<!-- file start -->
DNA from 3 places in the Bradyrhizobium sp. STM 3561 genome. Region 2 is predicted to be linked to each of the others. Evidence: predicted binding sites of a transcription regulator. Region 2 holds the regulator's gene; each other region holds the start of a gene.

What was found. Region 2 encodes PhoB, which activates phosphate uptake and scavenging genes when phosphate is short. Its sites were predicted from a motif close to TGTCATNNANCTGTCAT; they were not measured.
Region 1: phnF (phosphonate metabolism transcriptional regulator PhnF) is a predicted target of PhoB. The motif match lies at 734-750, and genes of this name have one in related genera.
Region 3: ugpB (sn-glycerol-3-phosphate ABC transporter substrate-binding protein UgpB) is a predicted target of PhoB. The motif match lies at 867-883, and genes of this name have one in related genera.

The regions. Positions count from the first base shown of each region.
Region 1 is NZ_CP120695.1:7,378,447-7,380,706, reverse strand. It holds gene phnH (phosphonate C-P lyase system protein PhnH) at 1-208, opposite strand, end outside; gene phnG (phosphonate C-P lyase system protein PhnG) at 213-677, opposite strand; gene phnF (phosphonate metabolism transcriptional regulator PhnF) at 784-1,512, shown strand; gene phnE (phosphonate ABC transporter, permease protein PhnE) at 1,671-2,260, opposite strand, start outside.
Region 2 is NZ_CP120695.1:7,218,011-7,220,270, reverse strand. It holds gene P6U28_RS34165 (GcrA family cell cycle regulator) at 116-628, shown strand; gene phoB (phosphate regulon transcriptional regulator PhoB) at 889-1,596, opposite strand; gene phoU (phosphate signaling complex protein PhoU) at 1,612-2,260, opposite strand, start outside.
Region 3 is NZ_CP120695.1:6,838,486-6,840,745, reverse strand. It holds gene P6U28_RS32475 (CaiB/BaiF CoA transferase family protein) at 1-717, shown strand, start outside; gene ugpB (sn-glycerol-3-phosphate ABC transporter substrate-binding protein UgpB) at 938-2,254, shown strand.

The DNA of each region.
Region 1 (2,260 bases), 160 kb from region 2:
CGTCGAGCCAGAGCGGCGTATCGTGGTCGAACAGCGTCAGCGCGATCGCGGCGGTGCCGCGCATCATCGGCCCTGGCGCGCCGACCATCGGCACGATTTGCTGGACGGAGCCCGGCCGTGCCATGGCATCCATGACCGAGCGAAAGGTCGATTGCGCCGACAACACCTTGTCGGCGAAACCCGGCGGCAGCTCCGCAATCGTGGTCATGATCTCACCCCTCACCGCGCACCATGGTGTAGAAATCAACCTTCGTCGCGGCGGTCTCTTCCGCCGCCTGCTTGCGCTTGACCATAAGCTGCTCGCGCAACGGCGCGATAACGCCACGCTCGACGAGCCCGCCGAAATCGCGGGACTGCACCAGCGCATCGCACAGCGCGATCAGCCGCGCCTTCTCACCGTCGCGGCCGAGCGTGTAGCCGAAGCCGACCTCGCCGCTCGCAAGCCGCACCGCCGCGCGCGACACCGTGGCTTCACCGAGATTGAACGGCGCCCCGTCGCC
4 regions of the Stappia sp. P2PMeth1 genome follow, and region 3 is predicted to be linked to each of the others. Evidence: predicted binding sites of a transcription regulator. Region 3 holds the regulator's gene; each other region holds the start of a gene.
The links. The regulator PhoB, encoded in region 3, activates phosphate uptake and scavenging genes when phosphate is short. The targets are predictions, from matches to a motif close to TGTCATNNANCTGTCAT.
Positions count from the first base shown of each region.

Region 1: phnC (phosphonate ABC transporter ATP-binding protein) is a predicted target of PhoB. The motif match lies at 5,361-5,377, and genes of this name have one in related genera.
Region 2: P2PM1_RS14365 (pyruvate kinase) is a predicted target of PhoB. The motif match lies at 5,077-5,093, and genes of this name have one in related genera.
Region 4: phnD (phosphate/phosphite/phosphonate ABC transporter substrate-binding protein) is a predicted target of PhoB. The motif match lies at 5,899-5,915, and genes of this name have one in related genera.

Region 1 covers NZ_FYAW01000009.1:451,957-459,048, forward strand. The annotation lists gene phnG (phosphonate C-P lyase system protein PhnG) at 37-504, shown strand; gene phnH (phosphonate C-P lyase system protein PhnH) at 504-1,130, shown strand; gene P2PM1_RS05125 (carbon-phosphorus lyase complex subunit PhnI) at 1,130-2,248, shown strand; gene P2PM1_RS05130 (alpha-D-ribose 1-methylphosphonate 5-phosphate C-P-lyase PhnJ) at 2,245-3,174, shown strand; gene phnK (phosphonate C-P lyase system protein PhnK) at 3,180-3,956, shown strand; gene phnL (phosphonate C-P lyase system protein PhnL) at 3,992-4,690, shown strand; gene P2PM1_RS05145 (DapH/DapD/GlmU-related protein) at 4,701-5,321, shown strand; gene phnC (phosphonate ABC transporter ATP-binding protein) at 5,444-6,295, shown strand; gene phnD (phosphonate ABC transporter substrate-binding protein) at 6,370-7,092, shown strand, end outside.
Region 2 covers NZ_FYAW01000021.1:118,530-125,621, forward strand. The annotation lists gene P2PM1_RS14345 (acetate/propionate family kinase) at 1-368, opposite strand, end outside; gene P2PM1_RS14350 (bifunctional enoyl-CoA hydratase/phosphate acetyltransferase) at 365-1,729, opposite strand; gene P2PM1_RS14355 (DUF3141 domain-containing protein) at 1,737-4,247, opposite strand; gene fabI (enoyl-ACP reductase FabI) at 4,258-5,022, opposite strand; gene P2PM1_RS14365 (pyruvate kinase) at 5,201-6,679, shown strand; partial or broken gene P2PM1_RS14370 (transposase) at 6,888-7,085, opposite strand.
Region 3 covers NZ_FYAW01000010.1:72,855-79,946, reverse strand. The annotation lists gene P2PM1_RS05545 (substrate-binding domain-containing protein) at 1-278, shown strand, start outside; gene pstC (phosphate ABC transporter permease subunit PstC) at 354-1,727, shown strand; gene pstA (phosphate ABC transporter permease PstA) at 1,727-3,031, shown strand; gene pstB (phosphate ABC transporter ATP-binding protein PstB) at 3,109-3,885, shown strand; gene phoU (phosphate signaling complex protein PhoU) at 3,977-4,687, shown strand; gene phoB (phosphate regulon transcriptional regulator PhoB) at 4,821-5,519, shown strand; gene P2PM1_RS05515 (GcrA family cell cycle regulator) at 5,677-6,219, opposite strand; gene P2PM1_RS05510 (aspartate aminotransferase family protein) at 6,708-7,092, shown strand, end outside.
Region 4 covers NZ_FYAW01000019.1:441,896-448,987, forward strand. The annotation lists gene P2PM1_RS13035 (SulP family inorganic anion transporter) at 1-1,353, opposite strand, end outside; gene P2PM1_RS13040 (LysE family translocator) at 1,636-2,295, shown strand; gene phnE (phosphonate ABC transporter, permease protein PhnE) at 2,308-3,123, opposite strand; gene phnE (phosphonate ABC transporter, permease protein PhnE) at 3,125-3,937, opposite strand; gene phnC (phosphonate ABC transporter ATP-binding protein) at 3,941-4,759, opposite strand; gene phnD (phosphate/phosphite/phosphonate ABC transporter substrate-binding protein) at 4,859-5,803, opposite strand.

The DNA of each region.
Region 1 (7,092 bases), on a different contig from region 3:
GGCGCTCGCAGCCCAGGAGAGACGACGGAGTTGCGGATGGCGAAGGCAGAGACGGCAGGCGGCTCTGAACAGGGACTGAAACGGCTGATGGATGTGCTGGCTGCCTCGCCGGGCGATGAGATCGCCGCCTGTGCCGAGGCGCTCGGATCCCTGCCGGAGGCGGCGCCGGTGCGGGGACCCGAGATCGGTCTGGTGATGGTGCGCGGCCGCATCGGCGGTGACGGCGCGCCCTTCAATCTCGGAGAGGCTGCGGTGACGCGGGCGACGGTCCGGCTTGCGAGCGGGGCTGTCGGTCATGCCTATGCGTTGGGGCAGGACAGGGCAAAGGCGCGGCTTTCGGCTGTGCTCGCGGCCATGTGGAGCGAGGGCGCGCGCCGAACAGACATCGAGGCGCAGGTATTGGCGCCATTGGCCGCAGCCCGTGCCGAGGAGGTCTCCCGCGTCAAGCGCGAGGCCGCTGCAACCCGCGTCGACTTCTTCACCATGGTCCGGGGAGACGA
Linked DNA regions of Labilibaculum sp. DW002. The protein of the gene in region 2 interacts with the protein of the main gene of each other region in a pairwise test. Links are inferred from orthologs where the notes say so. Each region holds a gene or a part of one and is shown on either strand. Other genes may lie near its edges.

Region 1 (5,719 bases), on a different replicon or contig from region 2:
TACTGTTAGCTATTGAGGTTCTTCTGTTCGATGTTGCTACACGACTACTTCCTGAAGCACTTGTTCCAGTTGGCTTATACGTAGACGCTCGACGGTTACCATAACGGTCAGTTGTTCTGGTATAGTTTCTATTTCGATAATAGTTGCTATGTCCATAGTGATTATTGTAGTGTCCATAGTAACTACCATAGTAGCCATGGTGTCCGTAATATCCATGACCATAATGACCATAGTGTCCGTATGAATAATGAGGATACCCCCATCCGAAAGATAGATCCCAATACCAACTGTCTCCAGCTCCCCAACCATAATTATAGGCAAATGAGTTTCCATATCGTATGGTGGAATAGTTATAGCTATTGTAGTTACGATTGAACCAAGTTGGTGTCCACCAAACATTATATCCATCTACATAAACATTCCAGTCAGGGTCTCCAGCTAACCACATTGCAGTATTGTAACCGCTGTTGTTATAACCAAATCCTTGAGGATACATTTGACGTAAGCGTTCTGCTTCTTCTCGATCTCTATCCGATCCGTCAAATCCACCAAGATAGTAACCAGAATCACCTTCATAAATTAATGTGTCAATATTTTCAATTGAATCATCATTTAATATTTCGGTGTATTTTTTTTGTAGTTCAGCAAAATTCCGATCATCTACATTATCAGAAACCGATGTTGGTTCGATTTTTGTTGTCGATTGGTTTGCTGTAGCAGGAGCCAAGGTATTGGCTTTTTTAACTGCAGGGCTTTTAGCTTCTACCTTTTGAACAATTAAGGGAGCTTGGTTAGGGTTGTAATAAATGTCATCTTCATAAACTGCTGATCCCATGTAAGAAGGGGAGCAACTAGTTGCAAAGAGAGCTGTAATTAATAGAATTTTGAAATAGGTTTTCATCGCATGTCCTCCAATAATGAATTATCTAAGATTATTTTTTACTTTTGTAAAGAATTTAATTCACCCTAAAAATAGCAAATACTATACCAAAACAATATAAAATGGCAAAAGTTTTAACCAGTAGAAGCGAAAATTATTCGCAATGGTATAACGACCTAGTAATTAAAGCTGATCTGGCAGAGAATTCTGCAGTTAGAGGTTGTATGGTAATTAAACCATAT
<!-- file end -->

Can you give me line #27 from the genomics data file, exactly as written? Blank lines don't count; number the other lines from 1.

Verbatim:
TACTGTTAGCTATTGAGGTTCTTCTGTTCGATGTTGCTACACGACTACTTCCTGAAGCACTTGTTCCAGTTGGCTTATACGTAGACGCTCGACGGTTACCATAACGGTCAGTTGTTCTGGTATAGTTTCTATTTCGATAATAGTTGCTATGTCCATAGTGATTATTGTAGTGTCCATAGTAACTACCATAGTAGCCATGGTGTCCGTAATATCCATGACCATAATGACCATAGTGTCCGTATGAATAATGAGGATACCCCCATCCGAAAGATAGATCCCAATACCAACTGTCTCCAGCTCCCCAACCATAATTATAGGCAAATGAGTTTCCATATCGTATGGTGGAATAGTTATAGCTATTGTAGTTACGATTGAACCAAGTTGGTGTCCACCAAACATTATATCCATCTACATAAACATTCCAGTCAGGGTCTCCAGCTAACCACATTGCAGTATTGTAACCGCTGTTGTTATAACCAAATCCTTGAGGATACATTTGACGTAAGCGTTCTGCTTCTTCTCGATCTCTATCCGATCCGTCAAATCCACCAAGATAGTAACCAGAATCACCTTCATAAATTAATGTGTCAATATTTTCAATTGAATCATCATTTAATATTTCGGTGTATTTTTTTTGTAGTTCAGCAAAATTCCGATCATCTACATTATCAGAAACCGATGTTGGTTCGATTTTTGTTGTCGATTGGTTTGCTGTAGCAGGAGCCAAGGTATTGGCTTTTTTAACTGCAGGGCTTTTAGCTTCTACCTTTTGAACAATTAAGGGAGCTTGGTTAGGGTTGTAATAAATGTCATCTTCATAAACTGCTGATCCCATGTAAGAAGGGGAGCAACTAGTTGCAAAGAGAGCTGTAATTAATAGAATTTTGAAATAGGTTTTCATCGCATGTCCTCCAATAATGAATTATCTAAGATTATTTTTTACTTTTGTAAAGAATTTAATTCACCCTAAAAATAGCAAATACTATACCAAAACAATATAAAATGGCAAAAGTTTTAACCAGTAGAAGCGAAAATTATTCGCAATGGTATAACGACCTAGTAATTAAAGCTGATCTGGCAGAGAATTCTGCAGTTAGAGGTTGTATGGTAATTAAACCATAT